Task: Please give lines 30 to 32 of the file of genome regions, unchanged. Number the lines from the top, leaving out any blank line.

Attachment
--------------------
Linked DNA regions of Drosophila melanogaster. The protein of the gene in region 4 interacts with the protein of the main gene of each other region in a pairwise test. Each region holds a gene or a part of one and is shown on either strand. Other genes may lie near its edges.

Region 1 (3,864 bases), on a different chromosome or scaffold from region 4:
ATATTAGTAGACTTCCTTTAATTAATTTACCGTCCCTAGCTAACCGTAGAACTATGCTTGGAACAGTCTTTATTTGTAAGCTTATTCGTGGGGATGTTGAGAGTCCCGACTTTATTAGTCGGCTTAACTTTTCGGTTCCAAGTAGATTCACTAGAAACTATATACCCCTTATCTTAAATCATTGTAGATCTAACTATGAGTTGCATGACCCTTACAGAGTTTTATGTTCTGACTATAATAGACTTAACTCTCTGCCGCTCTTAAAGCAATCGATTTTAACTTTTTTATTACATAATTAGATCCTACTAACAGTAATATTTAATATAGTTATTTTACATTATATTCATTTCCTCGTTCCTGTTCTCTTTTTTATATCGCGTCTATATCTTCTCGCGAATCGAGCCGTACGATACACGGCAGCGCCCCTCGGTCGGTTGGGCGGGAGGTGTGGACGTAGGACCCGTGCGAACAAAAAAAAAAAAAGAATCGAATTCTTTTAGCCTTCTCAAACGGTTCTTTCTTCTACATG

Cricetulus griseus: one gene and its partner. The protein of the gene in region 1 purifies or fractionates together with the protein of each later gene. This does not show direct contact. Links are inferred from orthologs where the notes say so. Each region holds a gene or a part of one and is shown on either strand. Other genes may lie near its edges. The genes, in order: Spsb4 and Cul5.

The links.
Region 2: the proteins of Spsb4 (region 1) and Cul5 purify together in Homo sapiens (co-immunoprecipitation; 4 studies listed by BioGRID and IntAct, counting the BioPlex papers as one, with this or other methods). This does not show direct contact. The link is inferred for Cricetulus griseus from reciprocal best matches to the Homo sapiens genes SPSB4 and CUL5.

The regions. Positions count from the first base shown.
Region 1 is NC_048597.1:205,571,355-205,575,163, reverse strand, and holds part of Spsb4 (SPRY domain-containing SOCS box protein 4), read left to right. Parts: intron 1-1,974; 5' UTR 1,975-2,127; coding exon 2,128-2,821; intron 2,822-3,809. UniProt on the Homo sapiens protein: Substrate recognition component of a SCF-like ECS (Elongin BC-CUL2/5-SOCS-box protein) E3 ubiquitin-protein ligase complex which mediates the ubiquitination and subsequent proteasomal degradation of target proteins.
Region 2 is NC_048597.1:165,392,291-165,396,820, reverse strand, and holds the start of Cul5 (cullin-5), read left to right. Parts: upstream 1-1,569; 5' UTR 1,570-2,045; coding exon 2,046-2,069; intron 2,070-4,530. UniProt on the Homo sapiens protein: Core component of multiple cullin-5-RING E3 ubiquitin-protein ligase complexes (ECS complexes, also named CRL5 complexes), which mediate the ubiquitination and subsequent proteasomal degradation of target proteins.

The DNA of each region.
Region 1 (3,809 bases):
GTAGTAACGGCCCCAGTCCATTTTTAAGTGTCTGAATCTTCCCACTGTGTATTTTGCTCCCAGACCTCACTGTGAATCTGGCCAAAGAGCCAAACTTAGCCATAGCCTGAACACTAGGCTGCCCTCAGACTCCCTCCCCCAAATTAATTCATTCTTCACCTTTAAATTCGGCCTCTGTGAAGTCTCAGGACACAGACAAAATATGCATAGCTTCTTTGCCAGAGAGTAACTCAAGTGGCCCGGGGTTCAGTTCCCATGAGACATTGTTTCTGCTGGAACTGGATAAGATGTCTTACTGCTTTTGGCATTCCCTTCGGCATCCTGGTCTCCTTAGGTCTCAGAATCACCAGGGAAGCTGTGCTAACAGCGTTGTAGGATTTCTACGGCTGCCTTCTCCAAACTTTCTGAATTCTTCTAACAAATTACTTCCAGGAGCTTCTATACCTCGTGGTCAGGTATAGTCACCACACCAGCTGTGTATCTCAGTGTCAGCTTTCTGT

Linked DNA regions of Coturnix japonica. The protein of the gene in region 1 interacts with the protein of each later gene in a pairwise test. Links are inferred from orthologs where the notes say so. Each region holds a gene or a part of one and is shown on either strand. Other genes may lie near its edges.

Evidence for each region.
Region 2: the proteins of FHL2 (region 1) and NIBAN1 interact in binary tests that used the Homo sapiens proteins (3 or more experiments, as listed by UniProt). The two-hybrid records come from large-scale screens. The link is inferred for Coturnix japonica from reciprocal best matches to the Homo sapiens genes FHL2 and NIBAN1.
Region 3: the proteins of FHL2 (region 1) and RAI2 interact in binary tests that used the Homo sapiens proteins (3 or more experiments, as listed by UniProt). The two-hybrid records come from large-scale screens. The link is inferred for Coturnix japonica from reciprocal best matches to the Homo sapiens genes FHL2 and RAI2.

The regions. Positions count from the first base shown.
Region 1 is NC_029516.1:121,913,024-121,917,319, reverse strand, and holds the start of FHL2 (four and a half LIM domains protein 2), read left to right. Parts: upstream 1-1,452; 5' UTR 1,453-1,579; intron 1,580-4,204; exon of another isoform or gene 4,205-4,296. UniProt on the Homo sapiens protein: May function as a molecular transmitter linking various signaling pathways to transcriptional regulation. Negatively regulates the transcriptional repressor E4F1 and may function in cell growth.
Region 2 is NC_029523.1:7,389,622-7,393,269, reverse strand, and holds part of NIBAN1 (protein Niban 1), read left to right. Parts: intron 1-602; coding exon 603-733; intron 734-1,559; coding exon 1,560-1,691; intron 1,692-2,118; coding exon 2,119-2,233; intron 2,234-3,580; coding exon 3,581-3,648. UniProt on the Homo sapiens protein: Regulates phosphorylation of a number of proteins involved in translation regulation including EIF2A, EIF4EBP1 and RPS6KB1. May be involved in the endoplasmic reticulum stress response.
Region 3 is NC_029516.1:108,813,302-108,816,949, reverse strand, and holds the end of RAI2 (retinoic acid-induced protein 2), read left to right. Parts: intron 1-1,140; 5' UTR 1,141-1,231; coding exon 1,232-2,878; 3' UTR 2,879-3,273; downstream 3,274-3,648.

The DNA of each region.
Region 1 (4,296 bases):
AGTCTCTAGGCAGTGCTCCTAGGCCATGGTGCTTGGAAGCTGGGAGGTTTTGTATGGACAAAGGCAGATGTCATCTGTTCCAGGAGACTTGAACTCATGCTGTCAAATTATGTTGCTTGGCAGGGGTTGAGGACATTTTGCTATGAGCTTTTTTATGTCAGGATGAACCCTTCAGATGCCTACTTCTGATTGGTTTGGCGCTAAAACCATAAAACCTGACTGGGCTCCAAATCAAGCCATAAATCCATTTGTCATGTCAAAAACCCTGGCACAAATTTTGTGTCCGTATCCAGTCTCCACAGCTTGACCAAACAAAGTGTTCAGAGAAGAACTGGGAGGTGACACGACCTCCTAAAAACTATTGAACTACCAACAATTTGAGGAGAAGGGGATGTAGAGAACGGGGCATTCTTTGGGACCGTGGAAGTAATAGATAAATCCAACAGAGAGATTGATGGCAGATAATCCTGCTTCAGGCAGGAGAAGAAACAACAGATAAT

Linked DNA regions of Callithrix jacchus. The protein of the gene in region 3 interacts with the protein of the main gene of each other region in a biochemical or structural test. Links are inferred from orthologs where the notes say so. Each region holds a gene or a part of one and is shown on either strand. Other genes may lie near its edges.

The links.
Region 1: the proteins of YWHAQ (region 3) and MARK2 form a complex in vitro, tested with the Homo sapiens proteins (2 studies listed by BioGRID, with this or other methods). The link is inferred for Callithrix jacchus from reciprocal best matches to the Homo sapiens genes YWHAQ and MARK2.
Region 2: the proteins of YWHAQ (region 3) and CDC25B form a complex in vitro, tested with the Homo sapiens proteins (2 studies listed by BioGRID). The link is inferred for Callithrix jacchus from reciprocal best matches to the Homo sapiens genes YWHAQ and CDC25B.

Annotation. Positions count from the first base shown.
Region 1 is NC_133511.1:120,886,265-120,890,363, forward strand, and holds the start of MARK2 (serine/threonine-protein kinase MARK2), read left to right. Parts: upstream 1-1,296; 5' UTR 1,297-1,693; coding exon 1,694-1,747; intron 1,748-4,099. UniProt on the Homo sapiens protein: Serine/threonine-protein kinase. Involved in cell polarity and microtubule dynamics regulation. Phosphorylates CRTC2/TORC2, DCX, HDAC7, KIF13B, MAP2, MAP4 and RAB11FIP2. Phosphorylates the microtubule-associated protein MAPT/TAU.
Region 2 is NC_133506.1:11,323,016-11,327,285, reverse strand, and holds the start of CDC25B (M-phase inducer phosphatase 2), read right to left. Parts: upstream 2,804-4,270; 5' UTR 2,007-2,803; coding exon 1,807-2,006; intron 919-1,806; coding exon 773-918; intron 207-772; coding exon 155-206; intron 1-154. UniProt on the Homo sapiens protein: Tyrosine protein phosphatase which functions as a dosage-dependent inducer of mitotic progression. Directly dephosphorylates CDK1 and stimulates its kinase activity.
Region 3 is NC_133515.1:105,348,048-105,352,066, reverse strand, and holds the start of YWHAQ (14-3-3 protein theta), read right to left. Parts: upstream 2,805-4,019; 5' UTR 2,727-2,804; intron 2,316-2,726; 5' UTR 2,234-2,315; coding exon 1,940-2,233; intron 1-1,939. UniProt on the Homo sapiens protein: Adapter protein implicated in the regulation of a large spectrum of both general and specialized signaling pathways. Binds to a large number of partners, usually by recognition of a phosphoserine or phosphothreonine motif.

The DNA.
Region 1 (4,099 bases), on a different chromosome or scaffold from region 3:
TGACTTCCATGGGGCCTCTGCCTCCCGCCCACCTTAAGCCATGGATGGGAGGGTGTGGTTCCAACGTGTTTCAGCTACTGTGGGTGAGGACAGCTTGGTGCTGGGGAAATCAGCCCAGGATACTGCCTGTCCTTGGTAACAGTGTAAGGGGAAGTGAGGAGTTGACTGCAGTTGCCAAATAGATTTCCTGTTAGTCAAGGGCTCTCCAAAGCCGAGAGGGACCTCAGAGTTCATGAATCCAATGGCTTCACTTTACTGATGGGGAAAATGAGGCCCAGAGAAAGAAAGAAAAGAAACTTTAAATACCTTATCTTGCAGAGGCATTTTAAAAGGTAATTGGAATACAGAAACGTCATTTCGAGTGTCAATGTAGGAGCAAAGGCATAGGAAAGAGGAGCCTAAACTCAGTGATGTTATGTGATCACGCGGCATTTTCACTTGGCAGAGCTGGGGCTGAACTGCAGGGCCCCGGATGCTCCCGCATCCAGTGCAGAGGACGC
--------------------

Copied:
Region 2 is NC_133506.1:11,323,016-11,327,285, reverse strand, and holds the start of CDC25B (M-phase inducer phosphatase 2), read right to left. Parts: upstream 2,804-4,270; 5' UTR 2,007-2,803; coding exon 1,807-2,006; intron 919-1,806; coding exon 773-918; intron 207-772; coding exon 155-206; intron 1-154. UniProt on the Homo sapiens protein: Tyrosine protein phosphatase which functions as a dosage-dependent inducer of mitotic progression. Directly dephosphorylates CDK1 and stimulates its kinase activity.
Region 3 is NC_133515.1:105,348,048-105,352,066, reverse strand, and holds the start of YWHAQ (14-3-3 protein theta), read right to left. Parts: upstream 2,805-4,019; 5' UTR 2,727-2,804; intron 2,316-2,726; 5' UTR 2,234-2,315; coding exon 1,940-2,233; intron 1-1,939. UniProt on the Homo sapiens protein: Adapter protein implicated in the regulation of a large spectrum of both general and specialized signaling pathways. Binds to a large number of partners, usually by recognition of a phosphoserine or phosphothreonine motif.

The DNA.